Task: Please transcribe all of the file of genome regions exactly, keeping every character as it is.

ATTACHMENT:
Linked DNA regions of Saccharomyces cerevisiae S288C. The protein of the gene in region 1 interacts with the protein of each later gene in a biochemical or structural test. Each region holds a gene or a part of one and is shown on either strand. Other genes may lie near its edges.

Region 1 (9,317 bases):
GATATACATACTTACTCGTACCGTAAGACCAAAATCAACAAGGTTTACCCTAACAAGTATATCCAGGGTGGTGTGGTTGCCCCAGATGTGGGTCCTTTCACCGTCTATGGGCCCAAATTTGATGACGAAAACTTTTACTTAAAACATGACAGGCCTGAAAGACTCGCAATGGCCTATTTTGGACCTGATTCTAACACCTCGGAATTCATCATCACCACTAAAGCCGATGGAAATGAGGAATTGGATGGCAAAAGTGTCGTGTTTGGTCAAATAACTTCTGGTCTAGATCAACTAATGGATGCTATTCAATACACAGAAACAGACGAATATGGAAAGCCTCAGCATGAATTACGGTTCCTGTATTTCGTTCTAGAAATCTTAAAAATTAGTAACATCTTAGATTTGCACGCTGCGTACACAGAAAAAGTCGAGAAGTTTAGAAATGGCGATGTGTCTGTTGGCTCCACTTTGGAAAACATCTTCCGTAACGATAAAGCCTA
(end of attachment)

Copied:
Linked DNA regions of Saccharomyces cerevisiae S288C. The protein of the gene in region 1 interacts with the protein of each later gene in a biochemical or structural test. Each region holds a gene or a part of one and is shown on either strand. Other genes may lie near its edges.

Region 1 (9,317 bases):
GATATACATACTTACTCGTACCGTAAGACCAAAATCAACAAGGTTTACCCTAACAAGTATATCCAGGGTGGTGTGGTTGCCCCAGATGTGGGTCCTTTCACCGTCTATGGGCCCAAATTTGATGACGAAAACTTTTACTTAAAACATGACAGGCCTGAAAGACTCGCAATGGCCTATTTTGGACCTGATTCTAACACCTCGGAATTCATCATCACCACTAAAGCCGATGGAAATGAGGAATTGGATGGCAAAAGTGTCGTGTTTGGTCAAATAACTTCTGGTCTAGATCAACTAATGGATGCTATTCAATACACAGAAACAGACGAATATGGAAAGCCTCAGCATGAATTACGGTTCCTGTATTTCGTTCTAGAAATCTTAAAAATTAGTAACATCTTAGATTTGCACGCTGCGTACACAGAAAAAGTCGAGAAGTTTAGAAATGGCGATGTGTCTGTTGGCTCCACTTTGGAAAACATCTTCCGTAACGATAAAGCCTA